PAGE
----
a life of radiohead and pi

Man, Radiohead really has a way of making everything feel so serious and dismal. I’m sitting here with “OK Computer” playing in the background and find myself slowly feeling increasingly pensive… angsty… empowered… insignificant… perceptive… misled… all at once. Weird. Especially because most of those feelings are contradictory. Maybe it’s time to switch to Spice Girls or something that doesn’t make me feel like Armageddon is upon us in t-minus-thirteen seconds. Crazy how my mood is so affected by music.

Anyway, I recently finished reading Life of Pi, by Yann Martel, and it’s been on my mind a lot. Overall, I really liked it. I was planning on writing something about my impressions of the book now, but Radiohead has sapped the life out of me, so that’s not going to happen. I’m a huge fan of good quotes, though, and while reading I tend to mark up the margins around passages I find particularly likable. So in that spirit, here are just a few of the quotes that got the lucky mark of my red pen next to them. (For the sake of your attention span, I pared it down to six quotes, but believe me, I started with a lot more than this.)

Note: I’m not giving away any huge plot lines here, but if you’re a purist like me and hate knowing anything about books/movies/plays before experiencing them for yourself, look away now!

Words of divine consciousness: …a quickening of the moral sense, which strikes one as more important than an intellectual understanding of things; …a realization that the founding principle of existence is what we call love, which works itself out sometimes not clearly, not cleanly, not immediately, nonetheless ineluctably.

But we should not cling! A plague upon fundamentalists and literalists!

There are always those who take it upon themselves to defend God, as if Ultimate Reality, as if the sustaining frame of existence, were something weak and helpless. …These people fail to realize that it is on the inside that God must be defended, not on the outside. They should direct their anger at themselves. For evil in the open is but evil from within that has been let out. The main battlefield for good is not the open ground of the public arena but the small clearing of each heart.

Why can’t reason give greater answers? Why can we throw a question further than we can pull in an answer? Why such a vast net if there’s so little fish to catch?

I must say a word about fear. It’s life’s only true opponent. Only fear can defeat life. It is a clever, treacherous adversary, how well I know. It has no decency, respects no law or convention, shows no mercy. It goes for your weakest spot, which it finds with unerring ease. It begins in your mind, always. One moment you are feeling calm, self-possessed, happy. Then fear, disguised in the garb of mild-mannered doubt, slips into your mind like a spy.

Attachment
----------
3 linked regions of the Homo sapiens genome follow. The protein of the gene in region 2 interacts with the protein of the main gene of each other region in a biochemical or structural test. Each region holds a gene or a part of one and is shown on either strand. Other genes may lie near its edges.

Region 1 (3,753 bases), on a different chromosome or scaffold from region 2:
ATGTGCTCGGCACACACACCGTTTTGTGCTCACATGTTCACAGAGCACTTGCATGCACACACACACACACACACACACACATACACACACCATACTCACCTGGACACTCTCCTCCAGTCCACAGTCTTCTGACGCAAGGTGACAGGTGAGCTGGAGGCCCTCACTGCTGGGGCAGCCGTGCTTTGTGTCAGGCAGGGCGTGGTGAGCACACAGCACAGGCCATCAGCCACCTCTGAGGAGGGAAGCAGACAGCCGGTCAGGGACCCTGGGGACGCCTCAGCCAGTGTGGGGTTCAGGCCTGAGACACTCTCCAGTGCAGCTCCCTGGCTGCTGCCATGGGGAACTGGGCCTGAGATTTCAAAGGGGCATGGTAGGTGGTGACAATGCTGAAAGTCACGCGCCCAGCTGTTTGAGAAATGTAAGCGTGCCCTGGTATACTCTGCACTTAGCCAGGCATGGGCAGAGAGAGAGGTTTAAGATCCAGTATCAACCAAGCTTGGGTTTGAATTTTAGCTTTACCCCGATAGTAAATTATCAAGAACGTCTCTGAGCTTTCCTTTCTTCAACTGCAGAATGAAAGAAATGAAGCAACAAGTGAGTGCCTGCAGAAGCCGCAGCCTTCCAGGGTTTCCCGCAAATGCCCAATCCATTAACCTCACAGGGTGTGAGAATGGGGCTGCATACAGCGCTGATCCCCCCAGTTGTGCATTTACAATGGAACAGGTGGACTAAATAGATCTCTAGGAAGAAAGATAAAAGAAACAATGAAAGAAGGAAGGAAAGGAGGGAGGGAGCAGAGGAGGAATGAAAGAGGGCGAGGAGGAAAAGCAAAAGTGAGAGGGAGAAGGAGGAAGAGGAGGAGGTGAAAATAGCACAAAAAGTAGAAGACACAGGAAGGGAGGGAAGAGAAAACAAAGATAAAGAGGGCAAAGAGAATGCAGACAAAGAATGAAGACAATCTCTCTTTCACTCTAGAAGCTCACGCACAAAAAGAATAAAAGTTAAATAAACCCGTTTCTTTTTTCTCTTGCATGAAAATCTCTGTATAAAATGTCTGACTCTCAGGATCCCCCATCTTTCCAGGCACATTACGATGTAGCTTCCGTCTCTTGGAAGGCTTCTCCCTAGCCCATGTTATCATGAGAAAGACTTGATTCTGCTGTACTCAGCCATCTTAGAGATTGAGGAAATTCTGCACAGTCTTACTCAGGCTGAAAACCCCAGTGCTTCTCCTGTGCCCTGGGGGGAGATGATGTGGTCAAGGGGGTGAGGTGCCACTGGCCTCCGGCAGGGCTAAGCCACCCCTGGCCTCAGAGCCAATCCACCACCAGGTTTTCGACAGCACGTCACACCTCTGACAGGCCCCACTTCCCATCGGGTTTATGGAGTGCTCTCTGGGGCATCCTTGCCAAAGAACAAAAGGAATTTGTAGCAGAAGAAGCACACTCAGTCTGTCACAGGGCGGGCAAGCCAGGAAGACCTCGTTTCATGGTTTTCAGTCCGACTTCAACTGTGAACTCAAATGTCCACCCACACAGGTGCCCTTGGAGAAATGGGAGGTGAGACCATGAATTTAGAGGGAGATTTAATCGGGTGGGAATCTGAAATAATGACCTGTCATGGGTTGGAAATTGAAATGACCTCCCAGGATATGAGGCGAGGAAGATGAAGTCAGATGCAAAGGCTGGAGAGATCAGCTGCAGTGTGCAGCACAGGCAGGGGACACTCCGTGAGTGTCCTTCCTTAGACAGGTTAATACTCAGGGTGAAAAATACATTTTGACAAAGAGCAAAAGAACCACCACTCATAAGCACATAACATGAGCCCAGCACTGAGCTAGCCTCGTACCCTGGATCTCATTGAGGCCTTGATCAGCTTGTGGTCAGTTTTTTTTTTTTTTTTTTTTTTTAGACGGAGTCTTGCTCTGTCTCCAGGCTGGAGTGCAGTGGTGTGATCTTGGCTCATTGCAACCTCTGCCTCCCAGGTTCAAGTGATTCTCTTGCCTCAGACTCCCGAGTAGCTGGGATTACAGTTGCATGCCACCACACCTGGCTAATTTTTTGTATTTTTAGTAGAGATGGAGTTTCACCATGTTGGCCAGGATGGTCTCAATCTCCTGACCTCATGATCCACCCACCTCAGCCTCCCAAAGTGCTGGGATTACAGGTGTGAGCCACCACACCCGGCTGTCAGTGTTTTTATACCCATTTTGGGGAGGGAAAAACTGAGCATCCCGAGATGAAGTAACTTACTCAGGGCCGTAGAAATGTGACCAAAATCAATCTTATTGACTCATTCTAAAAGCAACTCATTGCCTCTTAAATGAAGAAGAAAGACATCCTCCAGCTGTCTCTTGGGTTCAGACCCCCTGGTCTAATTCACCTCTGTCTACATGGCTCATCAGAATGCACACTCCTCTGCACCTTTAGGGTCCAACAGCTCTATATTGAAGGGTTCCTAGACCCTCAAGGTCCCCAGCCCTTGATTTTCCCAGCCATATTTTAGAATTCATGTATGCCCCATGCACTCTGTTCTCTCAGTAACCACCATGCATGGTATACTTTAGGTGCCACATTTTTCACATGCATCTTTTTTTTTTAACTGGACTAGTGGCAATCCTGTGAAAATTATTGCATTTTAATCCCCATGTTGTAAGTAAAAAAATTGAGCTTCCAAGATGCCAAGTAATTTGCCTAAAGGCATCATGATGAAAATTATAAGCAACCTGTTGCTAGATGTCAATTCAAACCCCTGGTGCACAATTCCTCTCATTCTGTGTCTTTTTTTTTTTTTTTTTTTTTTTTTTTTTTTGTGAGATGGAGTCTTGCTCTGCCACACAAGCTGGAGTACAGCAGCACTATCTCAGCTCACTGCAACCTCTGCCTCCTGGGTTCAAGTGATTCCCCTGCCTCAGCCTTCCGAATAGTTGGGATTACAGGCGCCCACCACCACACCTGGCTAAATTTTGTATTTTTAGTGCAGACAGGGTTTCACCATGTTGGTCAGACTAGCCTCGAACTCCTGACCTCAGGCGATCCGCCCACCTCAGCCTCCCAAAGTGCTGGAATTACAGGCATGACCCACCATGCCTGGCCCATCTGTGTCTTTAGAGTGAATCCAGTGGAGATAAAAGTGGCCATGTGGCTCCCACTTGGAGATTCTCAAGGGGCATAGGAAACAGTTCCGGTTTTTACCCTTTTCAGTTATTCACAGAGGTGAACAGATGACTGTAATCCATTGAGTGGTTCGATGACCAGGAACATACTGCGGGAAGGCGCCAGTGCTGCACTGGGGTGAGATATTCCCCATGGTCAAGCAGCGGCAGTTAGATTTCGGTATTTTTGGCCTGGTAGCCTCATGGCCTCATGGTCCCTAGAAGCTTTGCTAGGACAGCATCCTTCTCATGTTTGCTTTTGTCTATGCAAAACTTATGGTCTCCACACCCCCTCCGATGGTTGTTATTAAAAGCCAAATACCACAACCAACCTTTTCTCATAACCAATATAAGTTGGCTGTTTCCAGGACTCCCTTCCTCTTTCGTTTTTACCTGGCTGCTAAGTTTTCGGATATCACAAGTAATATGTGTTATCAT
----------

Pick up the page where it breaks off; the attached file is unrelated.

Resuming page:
…Quickly you make rash decisions. You dismiss your last allies: hope and trust. There, you’ve defeated yourself. Fear, which is but an impression, has triumphed over you.

The matter is difficult to put into words. For fear, real fear, such as shakes you to your foundation… nestles in your memory like a gangrene: it seeks to rot everything, even the words with which to speak of it. So you must fight hard to express it. You must fight hard to shine the light of words upon it. Because if you don’t, if your fear becomes a wordless darkness that you avoid, perhaps even manage to forget, you open yourself to further attacks of fear because you never truly fought the opponent who defeated you.

“If you stumble at mere believability, what are you living for? Isn’t love hard to believe?”
“Mr. Patel—”
“Don’t you bully me with your politeness! Love is hard to believe, ask any lover. Life is hard to believe, ask any scientist. God is hard to believe, ask any believer. What is your problem with hard to believe?”

I feel like that’s a good question for me right now. What’s the problem with “hard to believe”? Life is hard to believe, really. It’s amazing that any of us are here. This question makes me realize that I take many leaps of faith every day without balking. Belief is at the base of everything, isn’t it? Maybe faith is only hard when I decide to trip over it.

It seems this was a good book for me right now. It was an easy read that managed to be soul-stirring without taking itself too seriously. Plus, I liked Martel’s narrative voice. Although the story seemed to drag in places, the dragging never lasted long, and his voice kept me engaged until the story piqued my attention again. I definitely give it a place on my “Recommendable Books” list.

P.S. Lest you be misled, I really do like Radiohead.

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